I love the green diamonds on the top floor. They remind me of this:
http://en.wikipedia.org/wiki/Set_(game)

Mitch Broder said...

I've always dreamed that someday I'd have somewhere to wear that jacket...

Goggla said...

They added more sheets/curtains over the weekend, so you can no longer see the back wall or archway.

bowery boy said...

I've spoken to the woman who lives there, and she was not nice... protective... but I wouldn't want anything to happen to her. She's definitely part of the fabric of the EV, albeit one of a unique patterned bedsheet.

Melanie said...

@Mitch Broder--perhaps to a prom or wedding??? That is what this jacket reminds me of.

Marty Wombacher said...

I never knew about this place, I have to check it out now!

Anonymous said...

this is a damned interesting piece. as for wanting to know more, of course everyone is curious. but if you were a relative of the killed woman and still lived there, would you want someone poking their nose into your really sad history when they probably haven't been able to move on?

gecko said...

In the 80s, maybe into the 90s, there were things for sale in the window. I remember a Encyclopaedia Brittanica 11th edition for $150. I remember this because I didn't have $150. I hope that found a good home, at least, but maybe the stuff wasn't really for sale.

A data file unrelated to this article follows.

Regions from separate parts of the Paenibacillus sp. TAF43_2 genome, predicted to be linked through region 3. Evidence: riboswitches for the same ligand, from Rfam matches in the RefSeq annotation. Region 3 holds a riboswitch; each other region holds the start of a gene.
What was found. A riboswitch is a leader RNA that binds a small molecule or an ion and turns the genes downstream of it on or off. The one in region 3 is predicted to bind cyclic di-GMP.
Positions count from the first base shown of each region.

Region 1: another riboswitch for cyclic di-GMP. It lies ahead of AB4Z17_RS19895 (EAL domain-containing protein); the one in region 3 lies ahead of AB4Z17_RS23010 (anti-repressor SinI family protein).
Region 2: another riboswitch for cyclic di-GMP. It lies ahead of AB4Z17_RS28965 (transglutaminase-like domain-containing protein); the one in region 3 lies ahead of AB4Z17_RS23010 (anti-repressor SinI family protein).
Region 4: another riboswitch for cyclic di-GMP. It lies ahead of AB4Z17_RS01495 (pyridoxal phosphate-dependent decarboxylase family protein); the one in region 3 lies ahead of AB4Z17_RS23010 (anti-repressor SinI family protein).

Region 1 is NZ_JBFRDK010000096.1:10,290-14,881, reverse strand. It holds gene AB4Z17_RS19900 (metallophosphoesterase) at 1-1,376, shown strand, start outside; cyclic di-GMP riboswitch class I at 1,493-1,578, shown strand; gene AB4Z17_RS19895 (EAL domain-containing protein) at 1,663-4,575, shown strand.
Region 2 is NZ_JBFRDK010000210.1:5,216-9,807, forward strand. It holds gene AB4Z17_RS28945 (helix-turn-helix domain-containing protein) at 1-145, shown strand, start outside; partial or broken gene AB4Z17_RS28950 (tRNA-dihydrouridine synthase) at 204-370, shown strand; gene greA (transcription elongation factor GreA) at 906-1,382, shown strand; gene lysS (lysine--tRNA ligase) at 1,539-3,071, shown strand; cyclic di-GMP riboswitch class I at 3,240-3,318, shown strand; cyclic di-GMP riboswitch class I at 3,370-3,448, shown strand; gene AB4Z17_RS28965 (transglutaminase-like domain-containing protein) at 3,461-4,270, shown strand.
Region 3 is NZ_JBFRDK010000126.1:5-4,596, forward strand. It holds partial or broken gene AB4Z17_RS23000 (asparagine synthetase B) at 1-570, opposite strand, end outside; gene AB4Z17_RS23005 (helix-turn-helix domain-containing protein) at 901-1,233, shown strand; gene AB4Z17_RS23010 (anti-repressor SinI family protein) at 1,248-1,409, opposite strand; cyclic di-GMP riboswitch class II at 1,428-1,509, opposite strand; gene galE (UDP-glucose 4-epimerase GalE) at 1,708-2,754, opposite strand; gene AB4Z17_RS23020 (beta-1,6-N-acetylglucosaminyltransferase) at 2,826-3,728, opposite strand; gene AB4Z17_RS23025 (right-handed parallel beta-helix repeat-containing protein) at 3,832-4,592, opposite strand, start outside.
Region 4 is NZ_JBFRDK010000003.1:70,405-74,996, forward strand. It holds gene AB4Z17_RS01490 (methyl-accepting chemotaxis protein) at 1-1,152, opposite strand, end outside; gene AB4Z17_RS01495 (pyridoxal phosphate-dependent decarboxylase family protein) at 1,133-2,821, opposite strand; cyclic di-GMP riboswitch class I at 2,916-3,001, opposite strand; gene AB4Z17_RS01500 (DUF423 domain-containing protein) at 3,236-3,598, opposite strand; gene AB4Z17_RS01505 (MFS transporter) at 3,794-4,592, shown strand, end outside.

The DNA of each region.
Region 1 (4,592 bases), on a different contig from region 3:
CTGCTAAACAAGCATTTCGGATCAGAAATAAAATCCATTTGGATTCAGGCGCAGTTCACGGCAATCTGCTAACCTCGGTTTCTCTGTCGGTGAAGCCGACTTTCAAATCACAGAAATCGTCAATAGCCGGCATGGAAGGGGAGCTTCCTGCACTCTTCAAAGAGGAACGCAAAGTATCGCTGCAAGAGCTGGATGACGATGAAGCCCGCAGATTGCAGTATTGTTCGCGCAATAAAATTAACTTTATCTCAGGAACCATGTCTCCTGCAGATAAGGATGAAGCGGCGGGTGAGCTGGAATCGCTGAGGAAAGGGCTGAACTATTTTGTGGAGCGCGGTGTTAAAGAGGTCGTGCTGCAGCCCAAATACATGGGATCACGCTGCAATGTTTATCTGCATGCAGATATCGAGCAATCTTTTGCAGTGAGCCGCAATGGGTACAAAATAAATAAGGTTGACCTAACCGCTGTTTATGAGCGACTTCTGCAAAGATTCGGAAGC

Anonymous said...

I had a run in with that woman too. Was standing outside and she told me to move out of the doorway. At the time I just though she was crazy ev resident but now I would love to hear her story

Anonymous said...

A few years back I was standing in front of this building and the crabby yet nice lady that some have already mentioned here was out front. I tried to pick her brain a little about the building. At first she was a little suspect about giving out any info, then she started to give in a little. Told me about how nice the neighborhood used to be and how people used to 'get dressed up and walk up and down the street' or something like that. Up until a few years ago there were some interesting, hand designed (I guess), advertisements that hung securely in the doorways of the building. Secretly I always wanted to steal them, but I guess someone else did or the old lady took them down 'cause they ain't there no more.

Anonymous said...

There was a punk band back in the '80's that called themselves Dress Suits for Hire. Lest we forget. I always thought of it like Miss Havisham's Place, from Great Expectations. I guess it really is. Love that place.
Moishes Bakery is cool too. Miss Hammentaschen.

Anonymous said...

Had lunch at Pauls (burger and a bud!) today, walked by the place at 3:20pm--two guys hauling about 15 boards of sheetrock into the place....wonder what's up??

Anonymous said...

Hi, I run The Chiseler and would LOVE an article about #84 -- here's the link. chiseler,org

Anonymous said...

This is the address of a "temporary home for working women" described in 1883 by Nellie Bly in "Ten Days in a Mad-House" when she wrote an expose of the insane asylum on Blackwell's Island (now Roosevelt Island). You can Google her account of her stay at 84 Second Avenue.